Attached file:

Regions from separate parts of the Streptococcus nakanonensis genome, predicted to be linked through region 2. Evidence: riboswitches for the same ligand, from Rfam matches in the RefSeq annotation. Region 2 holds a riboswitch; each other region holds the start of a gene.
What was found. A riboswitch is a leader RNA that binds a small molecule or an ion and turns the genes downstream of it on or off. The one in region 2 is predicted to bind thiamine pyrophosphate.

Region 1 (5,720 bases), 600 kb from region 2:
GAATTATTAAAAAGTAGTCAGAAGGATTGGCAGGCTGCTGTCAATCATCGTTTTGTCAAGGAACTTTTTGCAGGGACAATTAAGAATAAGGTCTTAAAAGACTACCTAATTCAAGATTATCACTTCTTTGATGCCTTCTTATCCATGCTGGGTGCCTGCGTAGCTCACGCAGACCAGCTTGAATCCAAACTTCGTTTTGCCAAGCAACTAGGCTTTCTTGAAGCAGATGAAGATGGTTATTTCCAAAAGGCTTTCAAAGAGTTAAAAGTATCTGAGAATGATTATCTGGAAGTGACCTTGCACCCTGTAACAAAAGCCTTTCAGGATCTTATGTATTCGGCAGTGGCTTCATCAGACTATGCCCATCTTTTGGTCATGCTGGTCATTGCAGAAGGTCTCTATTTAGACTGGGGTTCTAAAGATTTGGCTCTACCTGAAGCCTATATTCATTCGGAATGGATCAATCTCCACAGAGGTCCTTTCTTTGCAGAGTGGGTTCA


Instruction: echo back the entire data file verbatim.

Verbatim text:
Regions from separate parts of the Streptococcus nakanonensis genome, predicted to be linked through region 2. Evidence: riboswitches for the same ligand, from Rfam matches in the RefSeq annotation. Region 2 holds a riboswitch; each other region holds the start of a gene.
What was found. A riboswitch is a leader RNA that binds a small molecule or an ion and turns the genes downstream of it on or off. The one in region 2 is predicted to bind thiamine pyrophosphate.

Region 1 (5,720 bases), 600 kb from region 2:
GAATTATTAAAAAGTAGTCAGAAGGATTGGCAGGCTGCTGTCAATCATCGTTTTGTCAAGGAACTTTTTGCAGGGACAATTAAGAATAAGGTCTTAAAAGACTACCTAATTCAAGATTATCACTTCTTTGATGCCTTCTTATCCATGCTGGGTGCCTGCGTAGCTCACGCAGACCAGCTTGAATCCAAACTTCGTTTTGCCAAGCAACTAGGCTTTCTTGAAGCAGATGAAGATGGTTATTTCCAAAAGGCTTTCAAAGAGTTAAAAGTATCTGAGAATGATTATCTGGAAGTGACCTTGCACCCTGTAACAAAAGCCTTTCAGGATCTTATGTATTCGGCAGTGGCTTCATCAGACTATGCCCATCTTTTGGTCATGCTGGTCATTGCAGAAGGTCTCTATTTAGACTGGGGTTCTAAAGATTTGGCTCTACCTGAAGCCTATATTCATTCGGAATGGATCAATCTCCACAGAGGTCCTTTCTTTGCAGAGTGGGTTCA